These stories show some ways churches can uncover their hidden spirits…
— In their stories of death and resurrection, as they suffer and discover new life, finding themselves “strong at the broken places”
— As they see Christ in the face of the other, and find difference not a threat, but a richness
— These churches uncover their hidden spirit as they find that this gift of diversity may become a sense of call–perhaps a calling to be a model.
— They find their hidden spirit when they pay attention to how their people walk out the church doors after Sunday services and go back to their Monday morning life at home, at work and in the community, when they pay attention to shaping a life IN church that helps people carry out their ministries OUT of church.
And these churches uncover their hidden spirit
— When they deeply know themselves as the church in this place -Dupont Circle,Capitol Hill, or __________ (right here).
— When they are living their lives as the Church of God in this place.

You have been thinking and meditating about the hidden spirit of your own church. At the same time you have been getting in touch with the gifts of your spiritual community. Now I’m going to ask you to think about this question: (in small groups, if appropriate-perhaps small groups from the same parish. The leader might gather those who have no fellow parishioner present.)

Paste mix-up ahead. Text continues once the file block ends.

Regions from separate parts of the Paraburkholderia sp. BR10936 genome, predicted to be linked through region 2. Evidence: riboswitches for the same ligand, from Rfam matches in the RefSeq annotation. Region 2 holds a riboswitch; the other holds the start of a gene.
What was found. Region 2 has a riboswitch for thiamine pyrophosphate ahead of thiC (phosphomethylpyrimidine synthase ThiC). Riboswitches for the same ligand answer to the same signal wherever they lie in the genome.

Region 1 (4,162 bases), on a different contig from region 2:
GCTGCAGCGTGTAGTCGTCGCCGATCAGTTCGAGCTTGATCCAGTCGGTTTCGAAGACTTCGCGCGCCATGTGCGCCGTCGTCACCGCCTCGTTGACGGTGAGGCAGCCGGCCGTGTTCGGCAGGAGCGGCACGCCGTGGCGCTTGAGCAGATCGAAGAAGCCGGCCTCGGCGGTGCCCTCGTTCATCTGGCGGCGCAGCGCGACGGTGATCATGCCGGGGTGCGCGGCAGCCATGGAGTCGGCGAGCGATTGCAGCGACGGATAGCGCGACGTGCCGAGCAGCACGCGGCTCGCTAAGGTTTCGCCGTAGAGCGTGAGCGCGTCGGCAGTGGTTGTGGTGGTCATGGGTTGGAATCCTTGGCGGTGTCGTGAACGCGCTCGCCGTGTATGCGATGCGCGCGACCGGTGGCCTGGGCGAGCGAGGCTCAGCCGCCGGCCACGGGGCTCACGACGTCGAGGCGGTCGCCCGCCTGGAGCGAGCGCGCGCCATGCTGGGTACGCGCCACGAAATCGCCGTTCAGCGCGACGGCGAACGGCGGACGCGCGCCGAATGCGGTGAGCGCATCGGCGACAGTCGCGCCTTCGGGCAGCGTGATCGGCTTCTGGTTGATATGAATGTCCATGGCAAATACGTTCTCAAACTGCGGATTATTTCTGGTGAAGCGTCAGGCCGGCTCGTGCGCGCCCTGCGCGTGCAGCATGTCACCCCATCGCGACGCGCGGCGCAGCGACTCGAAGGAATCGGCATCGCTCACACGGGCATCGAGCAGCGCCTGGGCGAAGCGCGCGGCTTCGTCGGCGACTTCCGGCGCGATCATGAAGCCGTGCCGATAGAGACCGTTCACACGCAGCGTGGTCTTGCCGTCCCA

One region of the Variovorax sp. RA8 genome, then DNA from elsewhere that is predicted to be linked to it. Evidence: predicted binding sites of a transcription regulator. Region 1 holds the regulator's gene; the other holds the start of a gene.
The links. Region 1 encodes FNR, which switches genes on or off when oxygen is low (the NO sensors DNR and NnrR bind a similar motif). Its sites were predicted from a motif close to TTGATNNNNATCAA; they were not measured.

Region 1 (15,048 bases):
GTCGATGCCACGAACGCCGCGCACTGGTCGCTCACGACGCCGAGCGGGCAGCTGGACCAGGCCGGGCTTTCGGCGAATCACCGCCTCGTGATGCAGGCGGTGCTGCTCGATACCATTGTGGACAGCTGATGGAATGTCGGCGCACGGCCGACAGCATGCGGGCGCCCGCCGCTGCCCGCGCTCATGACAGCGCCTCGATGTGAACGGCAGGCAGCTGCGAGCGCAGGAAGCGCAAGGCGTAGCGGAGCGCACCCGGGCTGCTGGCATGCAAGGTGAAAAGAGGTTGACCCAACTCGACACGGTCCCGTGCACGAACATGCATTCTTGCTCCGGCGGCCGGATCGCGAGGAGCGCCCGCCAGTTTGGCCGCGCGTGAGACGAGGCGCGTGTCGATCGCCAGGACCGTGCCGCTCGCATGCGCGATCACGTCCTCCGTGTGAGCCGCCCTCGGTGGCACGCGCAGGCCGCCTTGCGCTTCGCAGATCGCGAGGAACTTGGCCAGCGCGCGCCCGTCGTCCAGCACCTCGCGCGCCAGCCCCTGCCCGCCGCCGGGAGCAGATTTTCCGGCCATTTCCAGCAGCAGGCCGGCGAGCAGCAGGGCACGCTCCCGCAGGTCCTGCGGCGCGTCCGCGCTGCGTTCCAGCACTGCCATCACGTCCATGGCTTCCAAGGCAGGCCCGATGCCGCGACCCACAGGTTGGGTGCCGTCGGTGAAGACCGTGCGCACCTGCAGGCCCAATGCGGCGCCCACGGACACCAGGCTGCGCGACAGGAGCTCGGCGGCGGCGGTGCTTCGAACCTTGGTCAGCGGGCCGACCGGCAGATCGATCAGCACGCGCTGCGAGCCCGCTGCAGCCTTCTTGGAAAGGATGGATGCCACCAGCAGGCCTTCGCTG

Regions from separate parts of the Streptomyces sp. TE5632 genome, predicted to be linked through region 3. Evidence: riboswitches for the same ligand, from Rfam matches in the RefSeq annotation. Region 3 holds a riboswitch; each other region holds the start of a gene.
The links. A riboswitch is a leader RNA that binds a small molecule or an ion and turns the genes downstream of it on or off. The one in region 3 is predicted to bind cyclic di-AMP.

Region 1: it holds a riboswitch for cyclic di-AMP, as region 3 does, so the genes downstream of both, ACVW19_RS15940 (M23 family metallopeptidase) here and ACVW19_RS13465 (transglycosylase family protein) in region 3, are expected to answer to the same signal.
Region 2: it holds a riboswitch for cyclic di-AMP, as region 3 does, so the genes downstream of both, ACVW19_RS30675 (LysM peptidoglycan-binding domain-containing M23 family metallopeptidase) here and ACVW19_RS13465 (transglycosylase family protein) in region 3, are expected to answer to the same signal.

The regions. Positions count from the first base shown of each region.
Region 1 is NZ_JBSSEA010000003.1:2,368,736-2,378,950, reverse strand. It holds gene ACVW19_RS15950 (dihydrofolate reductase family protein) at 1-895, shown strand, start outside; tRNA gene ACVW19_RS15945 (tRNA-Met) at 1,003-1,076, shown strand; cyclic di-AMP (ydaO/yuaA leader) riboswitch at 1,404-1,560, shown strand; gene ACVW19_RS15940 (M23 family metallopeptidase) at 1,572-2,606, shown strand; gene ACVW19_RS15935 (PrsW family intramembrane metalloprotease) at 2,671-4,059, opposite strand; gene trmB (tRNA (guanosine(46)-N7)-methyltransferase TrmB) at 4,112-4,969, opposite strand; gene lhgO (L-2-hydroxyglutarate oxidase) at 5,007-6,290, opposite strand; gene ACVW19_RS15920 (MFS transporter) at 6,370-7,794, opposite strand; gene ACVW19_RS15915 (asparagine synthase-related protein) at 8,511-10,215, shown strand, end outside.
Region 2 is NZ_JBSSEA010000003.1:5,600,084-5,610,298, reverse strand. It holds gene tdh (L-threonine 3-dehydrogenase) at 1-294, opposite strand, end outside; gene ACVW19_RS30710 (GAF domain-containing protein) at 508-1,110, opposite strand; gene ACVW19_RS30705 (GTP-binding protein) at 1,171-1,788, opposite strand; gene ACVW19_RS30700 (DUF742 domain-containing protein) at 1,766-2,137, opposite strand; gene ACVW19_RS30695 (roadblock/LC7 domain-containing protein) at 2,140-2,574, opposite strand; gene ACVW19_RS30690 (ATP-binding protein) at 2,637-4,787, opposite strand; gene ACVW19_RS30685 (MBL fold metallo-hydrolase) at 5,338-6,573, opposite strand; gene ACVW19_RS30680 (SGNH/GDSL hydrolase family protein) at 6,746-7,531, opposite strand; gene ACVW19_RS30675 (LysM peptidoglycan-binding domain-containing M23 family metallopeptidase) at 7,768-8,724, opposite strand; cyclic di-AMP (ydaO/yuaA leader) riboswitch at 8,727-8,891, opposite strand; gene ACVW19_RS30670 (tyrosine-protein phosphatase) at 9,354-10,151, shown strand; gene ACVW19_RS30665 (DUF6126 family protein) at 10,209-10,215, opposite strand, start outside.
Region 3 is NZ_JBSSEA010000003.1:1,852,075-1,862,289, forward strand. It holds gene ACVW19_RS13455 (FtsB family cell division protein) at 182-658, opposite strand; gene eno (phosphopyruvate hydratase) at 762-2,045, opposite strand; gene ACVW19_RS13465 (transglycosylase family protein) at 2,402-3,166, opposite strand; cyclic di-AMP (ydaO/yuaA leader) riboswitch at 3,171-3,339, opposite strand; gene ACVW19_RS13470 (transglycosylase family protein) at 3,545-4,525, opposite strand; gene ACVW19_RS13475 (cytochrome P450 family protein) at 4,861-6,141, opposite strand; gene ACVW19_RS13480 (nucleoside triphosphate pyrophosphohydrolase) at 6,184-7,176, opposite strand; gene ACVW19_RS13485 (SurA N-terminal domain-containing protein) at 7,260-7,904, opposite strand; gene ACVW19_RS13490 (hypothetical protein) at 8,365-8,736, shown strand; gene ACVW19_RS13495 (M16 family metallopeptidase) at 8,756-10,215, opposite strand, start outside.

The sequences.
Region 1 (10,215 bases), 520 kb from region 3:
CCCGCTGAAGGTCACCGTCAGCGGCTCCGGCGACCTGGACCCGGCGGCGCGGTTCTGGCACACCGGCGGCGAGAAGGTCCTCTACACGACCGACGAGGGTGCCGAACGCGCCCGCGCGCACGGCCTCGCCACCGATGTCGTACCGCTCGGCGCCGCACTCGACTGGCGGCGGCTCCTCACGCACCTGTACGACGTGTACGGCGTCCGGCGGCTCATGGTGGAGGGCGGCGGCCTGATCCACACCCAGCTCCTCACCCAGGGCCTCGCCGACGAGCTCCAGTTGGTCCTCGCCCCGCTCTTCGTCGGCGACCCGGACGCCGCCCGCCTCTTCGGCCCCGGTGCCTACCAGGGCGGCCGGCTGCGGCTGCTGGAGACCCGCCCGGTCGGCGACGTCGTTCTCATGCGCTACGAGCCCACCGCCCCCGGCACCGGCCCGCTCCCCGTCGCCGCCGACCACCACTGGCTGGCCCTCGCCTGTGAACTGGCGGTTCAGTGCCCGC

What are the gifts of your church, given by God?
What has been coming to you in your meditations and journaling that might be called a “gift” God has given your church?

(After small groups) Next we will want to ask: Do any of these gifts imply a call? Because God has given our church this gift, what might God be calling us to do?

You’ve made a great start, if you begin to have a clearer sense of our gifts as a parish

(If several churches are represented in the group, hand out copies of this design. “Here’s what we have done this morning. You could have a workshop like this with a group in your church.”)

Part II of Uncovering Your Church’s Hidden Spirit
…will give you some help on the next step–discerning
— Who are we called to be?
— Where are we called to go?

Part III of Uncovering Your Church’s Hidden Spirit
… will offer more practical help from the research, such as
–How to uncover your church’s lay spiritual leaders
–How to do interviews to discover your church’s gifts
–How to use Story in the discernment process
and more.

Blessings on your way!

What people are saying
about Uncovering Your Church’s Hidden Spirit: